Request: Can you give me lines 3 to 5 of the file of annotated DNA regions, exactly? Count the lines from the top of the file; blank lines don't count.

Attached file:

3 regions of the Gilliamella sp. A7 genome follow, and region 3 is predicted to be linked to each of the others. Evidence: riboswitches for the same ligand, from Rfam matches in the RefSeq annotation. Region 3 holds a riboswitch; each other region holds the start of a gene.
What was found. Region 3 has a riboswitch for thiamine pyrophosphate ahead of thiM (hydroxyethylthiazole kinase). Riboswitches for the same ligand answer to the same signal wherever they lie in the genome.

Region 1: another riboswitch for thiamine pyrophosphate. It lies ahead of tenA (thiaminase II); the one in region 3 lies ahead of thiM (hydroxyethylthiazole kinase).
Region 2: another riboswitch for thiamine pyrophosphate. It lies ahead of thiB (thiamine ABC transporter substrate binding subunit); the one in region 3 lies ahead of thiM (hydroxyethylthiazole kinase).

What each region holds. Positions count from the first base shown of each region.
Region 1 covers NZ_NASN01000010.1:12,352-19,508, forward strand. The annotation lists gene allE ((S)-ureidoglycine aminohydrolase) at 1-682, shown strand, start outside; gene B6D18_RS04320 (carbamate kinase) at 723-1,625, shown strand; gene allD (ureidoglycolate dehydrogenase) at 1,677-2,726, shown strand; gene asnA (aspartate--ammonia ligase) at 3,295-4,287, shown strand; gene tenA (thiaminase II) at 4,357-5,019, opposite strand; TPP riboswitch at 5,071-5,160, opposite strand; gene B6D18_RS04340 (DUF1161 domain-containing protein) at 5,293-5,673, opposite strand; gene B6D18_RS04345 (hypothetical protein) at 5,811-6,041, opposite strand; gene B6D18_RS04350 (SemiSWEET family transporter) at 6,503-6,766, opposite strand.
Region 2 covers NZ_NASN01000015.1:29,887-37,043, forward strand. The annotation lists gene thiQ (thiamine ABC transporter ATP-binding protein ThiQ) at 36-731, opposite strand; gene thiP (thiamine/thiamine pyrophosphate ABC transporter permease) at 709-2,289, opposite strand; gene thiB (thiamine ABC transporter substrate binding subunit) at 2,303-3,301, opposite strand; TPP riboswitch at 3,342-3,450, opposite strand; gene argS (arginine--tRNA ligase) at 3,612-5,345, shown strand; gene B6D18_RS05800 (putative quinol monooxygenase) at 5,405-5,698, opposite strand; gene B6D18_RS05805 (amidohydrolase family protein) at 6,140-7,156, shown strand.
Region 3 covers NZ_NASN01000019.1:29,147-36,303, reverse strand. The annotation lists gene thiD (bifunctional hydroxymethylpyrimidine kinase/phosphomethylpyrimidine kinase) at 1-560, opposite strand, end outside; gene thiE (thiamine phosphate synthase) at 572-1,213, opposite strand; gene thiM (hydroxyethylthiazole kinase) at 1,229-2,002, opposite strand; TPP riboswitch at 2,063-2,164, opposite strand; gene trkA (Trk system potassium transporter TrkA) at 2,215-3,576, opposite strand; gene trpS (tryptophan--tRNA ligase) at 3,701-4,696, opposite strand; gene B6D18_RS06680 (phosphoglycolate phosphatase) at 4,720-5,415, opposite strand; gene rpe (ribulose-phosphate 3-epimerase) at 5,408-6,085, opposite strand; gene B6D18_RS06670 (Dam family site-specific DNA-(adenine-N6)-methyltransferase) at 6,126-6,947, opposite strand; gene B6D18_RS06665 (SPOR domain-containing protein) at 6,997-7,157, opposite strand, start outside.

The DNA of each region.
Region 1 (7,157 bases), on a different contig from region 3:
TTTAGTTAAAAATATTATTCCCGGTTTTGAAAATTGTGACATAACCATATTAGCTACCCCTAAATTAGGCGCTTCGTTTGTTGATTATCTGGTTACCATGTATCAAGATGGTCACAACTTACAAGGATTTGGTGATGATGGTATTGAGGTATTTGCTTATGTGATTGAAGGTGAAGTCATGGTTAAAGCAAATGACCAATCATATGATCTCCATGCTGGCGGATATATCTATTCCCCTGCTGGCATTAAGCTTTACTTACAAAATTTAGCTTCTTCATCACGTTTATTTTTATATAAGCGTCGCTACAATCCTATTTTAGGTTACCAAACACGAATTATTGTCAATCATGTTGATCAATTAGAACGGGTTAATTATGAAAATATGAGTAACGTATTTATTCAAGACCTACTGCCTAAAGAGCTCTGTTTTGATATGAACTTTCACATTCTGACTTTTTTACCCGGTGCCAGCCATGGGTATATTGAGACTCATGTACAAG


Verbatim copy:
Region 1: another riboswitch for thiamine pyrophosphate. It lies ahead of tenA (thiaminase II); the one in region 3 lies ahead of thiM (hydroxyethylthiazole kinase).
Region 2: another riboswitch for thiamine pyrophosphate. It lies ahead of thiB (thiamine ABC transporter substrate binding subunit); the one in region 3 lies ahead of thiM (hydroxyethylthiazole kinase).

What each region holds. Positions count from the first base shown of each region.